Sarah Rayner Sun, May 11th 2014 @ 9:07am

Charlie, I agree too. I feel without anxiety nipping at my heels I probably wouldn't have written my novels, as it is so closely related to motivation/enthusiasm/excitement. I did, if truth be told, manage to get myself anxious about writing these blogs about anxiety - how tautological a mental process is that!

Anonymous Sun, May 11th 2014 @ 9:18am

Look fwd to reading ur blogs on anxiety !

Anonymous Sun, May 11th 2014 @ 9:23am

Congratulations for all you have created. The undulating hills sound like more joy, less drama. It is in becoming wedded to the joy, more than any tease, found in the drama, with the help of meditation & therapy, that I have started to be happier (I have fibromyalgia).. Is this a physical depression? I am grateful for your openess.

Anonymous Sun, May 11th 2014 @ 10:53am

How kind of you to give something precious away. I try to give time to people and am so happy when people give it back. :)

Bunnykins Sun, May 11th 2014 @ 11:55am

Thank you for your blog, it's reassuring to know I'm not the only one who struggles with insidious anxiety and depression. All I need now is a job I can cope with.

Sarah Rayner Sun, May 11th 2014 @ 12:26pm

Bunnykins, you really aren't alone! I wasn't very good at full time work either - or at least I was OK when I was 'up' but couldn't cope with the stress of it when I was down. Start small, if you can, baby steps... Good luck.

heather Sun, May 11th 2014 @ 1:05pm

Gosh, we have a celebrity amongst us. I wonder who else lurks among the numerous Anons ! Everyone of them a gem I suspect. Thank you Sarah Rayner for "coming out" in aid of Mental Health. I shall buy your books as I never win anything (but have been lucky in other ways). Must remember to do my chart - still haven't worked out my mood swings and am retired now ! Can't wait to get hold of the books ! Feeling uplifted !

Mapsie1066 Sun, May 11th 2014 @ 2:17pm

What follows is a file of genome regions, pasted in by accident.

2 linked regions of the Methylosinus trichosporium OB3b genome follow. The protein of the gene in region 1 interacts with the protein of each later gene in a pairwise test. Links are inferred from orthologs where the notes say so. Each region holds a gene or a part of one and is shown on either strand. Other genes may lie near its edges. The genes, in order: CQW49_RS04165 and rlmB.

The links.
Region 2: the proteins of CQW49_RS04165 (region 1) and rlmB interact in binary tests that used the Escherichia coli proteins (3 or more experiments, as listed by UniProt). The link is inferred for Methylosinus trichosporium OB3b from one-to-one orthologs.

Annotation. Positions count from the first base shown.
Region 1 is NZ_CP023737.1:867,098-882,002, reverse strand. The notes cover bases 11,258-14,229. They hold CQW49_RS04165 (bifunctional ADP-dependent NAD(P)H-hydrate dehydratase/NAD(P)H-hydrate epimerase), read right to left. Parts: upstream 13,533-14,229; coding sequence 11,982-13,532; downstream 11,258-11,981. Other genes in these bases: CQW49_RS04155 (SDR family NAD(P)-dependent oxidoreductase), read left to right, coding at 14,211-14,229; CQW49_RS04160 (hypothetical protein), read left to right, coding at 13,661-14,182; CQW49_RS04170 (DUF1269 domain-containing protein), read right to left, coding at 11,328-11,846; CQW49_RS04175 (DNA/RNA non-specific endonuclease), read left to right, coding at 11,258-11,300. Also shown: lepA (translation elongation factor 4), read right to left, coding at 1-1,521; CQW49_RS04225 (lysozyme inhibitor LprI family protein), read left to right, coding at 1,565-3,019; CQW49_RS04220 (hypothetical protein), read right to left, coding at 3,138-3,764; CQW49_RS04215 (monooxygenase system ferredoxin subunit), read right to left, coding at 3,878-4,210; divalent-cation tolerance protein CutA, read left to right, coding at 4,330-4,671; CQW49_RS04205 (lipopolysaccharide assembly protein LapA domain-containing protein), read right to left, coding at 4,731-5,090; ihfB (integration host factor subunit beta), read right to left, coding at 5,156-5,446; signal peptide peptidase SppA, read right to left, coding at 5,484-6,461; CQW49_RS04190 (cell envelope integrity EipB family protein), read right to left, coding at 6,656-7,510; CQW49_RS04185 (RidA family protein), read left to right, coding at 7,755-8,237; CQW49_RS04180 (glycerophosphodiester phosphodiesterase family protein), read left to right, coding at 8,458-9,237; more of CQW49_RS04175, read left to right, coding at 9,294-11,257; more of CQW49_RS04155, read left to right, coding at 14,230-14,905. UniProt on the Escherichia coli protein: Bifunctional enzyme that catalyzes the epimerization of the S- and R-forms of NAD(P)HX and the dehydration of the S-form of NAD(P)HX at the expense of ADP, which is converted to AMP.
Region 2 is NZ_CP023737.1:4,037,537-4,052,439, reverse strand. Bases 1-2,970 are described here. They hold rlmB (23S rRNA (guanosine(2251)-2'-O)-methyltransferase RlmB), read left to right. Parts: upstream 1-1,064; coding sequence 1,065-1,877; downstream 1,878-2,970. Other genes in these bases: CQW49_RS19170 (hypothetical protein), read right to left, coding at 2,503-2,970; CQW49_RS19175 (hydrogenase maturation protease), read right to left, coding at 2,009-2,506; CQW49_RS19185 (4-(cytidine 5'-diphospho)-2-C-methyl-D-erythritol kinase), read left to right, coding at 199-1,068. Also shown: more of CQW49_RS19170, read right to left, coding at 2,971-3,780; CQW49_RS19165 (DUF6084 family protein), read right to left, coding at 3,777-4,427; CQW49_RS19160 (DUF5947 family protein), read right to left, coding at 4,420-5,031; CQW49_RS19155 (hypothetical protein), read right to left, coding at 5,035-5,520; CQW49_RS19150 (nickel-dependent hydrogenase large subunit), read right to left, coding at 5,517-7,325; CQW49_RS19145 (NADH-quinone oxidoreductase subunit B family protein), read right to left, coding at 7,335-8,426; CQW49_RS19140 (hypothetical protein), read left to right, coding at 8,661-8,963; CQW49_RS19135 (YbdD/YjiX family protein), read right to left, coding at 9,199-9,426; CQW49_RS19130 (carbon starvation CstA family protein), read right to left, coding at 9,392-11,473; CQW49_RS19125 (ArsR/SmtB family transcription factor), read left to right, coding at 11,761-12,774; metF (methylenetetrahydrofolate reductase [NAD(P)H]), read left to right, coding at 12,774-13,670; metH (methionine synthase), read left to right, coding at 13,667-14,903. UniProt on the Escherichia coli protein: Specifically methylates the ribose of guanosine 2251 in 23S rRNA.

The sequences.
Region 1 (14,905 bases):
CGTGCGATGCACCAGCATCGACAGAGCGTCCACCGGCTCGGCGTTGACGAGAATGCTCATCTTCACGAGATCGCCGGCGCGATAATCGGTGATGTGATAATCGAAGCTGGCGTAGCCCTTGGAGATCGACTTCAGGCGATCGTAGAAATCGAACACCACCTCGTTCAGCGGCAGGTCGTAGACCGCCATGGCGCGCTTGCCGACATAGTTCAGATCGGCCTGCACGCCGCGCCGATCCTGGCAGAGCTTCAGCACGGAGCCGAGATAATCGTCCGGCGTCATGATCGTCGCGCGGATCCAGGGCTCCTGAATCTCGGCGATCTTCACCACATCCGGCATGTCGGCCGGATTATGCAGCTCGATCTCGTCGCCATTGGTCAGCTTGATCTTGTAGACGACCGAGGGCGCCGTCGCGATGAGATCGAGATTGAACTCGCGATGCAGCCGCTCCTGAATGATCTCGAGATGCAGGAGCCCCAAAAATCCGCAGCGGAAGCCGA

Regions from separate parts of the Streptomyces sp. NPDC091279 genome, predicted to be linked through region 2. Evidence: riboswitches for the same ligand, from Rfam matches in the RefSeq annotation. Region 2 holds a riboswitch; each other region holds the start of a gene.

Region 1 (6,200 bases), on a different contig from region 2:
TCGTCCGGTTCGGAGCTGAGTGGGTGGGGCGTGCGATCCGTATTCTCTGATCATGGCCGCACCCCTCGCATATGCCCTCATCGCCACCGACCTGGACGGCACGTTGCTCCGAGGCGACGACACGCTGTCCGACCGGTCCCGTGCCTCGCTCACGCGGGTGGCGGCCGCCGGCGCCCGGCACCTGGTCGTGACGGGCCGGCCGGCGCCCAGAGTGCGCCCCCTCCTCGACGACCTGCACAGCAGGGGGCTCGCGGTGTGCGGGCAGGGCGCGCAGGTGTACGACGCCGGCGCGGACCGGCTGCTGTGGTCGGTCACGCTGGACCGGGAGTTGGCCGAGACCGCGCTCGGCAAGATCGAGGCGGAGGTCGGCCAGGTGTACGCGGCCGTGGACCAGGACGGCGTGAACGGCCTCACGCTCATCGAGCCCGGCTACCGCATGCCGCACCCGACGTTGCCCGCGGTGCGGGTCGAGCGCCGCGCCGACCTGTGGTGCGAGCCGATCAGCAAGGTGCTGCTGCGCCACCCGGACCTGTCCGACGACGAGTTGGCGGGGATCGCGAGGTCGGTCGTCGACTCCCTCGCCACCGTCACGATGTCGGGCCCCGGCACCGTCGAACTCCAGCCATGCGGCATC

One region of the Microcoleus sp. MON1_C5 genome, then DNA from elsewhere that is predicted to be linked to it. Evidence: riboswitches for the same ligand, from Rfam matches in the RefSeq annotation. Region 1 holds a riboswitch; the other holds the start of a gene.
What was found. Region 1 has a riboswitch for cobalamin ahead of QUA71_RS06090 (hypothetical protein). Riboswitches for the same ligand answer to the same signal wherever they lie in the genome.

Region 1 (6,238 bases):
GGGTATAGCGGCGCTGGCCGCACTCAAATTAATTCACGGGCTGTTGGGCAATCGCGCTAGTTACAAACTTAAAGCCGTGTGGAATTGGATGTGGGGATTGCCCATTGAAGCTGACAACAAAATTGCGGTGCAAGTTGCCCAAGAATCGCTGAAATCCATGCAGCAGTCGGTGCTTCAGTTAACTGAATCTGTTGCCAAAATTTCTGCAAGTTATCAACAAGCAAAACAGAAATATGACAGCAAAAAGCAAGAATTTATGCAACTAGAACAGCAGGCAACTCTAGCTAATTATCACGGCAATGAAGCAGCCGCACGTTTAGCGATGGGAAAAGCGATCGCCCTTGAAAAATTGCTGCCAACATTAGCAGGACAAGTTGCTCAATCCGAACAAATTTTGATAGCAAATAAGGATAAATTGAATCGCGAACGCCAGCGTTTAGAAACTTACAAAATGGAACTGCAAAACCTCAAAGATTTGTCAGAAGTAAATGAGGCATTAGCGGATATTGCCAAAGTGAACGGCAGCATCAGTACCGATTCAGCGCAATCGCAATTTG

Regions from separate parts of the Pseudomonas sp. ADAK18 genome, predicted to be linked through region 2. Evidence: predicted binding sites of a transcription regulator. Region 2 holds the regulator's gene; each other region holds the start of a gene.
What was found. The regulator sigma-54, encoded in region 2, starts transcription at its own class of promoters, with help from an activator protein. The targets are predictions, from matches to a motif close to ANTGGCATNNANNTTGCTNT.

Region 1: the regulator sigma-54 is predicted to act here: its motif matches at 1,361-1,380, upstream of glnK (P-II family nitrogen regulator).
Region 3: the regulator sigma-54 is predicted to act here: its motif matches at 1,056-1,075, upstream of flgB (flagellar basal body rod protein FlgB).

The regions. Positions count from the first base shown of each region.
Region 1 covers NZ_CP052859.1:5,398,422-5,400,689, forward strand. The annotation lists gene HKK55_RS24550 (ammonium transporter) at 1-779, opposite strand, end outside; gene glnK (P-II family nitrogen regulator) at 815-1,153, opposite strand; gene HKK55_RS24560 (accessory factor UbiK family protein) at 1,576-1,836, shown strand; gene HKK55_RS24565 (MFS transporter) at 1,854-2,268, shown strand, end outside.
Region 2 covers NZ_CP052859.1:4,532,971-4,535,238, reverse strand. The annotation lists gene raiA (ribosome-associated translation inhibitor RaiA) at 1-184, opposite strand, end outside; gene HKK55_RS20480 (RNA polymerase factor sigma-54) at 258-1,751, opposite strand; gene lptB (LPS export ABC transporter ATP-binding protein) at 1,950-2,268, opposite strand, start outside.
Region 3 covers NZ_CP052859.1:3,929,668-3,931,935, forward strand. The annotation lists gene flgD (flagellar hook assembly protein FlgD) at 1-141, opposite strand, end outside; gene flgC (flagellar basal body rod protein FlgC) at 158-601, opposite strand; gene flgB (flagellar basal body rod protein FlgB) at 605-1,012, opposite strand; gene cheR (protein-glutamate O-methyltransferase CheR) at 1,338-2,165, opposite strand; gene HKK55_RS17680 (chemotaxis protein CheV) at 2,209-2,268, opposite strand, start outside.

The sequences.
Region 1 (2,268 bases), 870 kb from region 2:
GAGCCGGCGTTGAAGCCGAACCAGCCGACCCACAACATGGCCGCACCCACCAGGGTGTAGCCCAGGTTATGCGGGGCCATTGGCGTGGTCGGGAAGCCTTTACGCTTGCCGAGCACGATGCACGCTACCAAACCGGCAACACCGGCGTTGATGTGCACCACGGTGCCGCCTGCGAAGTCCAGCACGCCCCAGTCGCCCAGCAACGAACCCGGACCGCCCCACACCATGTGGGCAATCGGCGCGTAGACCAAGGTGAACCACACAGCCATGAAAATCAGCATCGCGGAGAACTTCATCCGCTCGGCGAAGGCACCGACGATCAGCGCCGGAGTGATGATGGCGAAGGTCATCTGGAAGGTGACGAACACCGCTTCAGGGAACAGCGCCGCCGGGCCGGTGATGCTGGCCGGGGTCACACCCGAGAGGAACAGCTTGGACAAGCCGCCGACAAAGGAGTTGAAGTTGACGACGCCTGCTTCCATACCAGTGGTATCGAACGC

Hi Sarah,
Well done for coming out from behind the 'Sunglasses'! I have been a Moodscope user for 4 years. It has helped me through 2 episodes of severe depression and a really awful time when I was finally diagnosed with Bipolar Affective disorder type 2 (the lesser, but no less real mood disorder.) Thanks to the wonderful support from my family, and sympathetic, psychiatrist at time of diagnosis and now during remission, I am well on mood stabulisers. I am able to function again as a full-time GP. I am the Practice Lead for Mental Health and Depression. I believe my personal experience with mental illness has given me a special insight in to the effect this has on people's lives. My patients appreciate the support I provide. I also recommend it to patients to help them understand their own health problem and encourage them to bring them to review sessions. Keep on bloggin!
Peace and Blessings. Pam Herbert

heather Sun, May 11th 2014 @ 6:14pm

Well, Dr Herbert, that is certainly another success story for us. Your patients must be blessed to have such an understanding GP. People seem to be reluctant to take a mood stabiliser, but as I have mentioned before it has saved me. Thank you for unveiling yourself and speaking out during this important Mental Health Awareness Week to show us what can be achieved even with a mental health diagnosis. I wonder if there is anyone else who would like to come forward.

Anonymous Sun, May 11th 2014 @ 7:42pm

that's a lovely thing to do ... good luck and I look forward to reading your blogs...

James Sun, May 11th 2014 @ 11:18pm

anxiety, depression, bipolar illness, addiction
As someone who suffers from all of the above, I could really relate to tonight's message. This winter with it's endless lashing rain has been particularly hard to deal with. My moodscope scores are way down, and it's interesting to be able to see it in the charts. Off to the doctors again this week. If I can summon the energy that is.